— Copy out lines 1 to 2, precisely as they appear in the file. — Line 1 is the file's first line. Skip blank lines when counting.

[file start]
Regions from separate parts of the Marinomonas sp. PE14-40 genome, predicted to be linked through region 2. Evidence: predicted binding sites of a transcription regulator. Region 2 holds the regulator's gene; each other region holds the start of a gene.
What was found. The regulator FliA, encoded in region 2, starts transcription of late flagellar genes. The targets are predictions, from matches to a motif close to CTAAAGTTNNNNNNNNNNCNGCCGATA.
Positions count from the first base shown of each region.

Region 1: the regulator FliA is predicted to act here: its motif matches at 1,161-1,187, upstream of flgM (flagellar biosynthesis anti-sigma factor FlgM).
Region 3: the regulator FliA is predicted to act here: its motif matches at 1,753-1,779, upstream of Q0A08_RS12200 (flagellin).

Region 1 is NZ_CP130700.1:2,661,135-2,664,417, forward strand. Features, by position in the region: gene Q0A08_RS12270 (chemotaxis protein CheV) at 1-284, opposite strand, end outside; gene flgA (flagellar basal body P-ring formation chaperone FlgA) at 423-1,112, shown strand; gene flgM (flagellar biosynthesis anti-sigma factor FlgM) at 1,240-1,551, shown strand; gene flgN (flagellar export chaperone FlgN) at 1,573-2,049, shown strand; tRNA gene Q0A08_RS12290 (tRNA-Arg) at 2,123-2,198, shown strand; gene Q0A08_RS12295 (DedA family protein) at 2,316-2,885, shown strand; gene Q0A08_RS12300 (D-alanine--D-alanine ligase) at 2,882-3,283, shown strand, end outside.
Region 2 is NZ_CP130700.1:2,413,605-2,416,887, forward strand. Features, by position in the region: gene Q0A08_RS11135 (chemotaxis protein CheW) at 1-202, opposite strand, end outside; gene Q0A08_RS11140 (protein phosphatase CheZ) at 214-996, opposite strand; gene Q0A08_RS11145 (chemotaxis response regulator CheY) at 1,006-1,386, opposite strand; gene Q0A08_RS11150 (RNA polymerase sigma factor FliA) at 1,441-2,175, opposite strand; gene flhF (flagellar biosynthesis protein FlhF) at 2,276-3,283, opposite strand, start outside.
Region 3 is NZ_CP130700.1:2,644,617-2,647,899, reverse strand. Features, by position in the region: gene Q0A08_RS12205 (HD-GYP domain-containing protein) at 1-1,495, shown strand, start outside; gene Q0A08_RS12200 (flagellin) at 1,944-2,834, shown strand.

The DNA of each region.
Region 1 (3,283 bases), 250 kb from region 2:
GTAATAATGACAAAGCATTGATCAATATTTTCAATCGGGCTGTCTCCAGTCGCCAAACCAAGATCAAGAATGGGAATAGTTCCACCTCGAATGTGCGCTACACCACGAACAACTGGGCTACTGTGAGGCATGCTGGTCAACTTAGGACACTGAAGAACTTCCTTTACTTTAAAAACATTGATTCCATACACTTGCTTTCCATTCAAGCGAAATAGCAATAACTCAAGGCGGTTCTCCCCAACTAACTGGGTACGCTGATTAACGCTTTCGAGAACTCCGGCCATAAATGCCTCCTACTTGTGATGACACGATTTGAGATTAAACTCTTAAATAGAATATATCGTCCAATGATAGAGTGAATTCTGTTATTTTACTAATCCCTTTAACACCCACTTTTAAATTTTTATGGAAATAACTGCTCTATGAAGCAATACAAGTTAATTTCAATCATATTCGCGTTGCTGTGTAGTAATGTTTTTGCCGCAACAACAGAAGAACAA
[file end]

Regions from separate parts of the Marinomonas sp. PE14-40 genome, predicted to be linked through region 2. Evidence: predicted binding sites of a transcription regulator. Region 2 holds the regulator's gene; each other region holds the start of a gene.
What was found. The regulator FliA, encoded in region 2, starts transcription of late flagellar genes. The targets are predictions, from matches to a motif close to CTAAAGTTNNNNNNNNNNCNGCCGATA.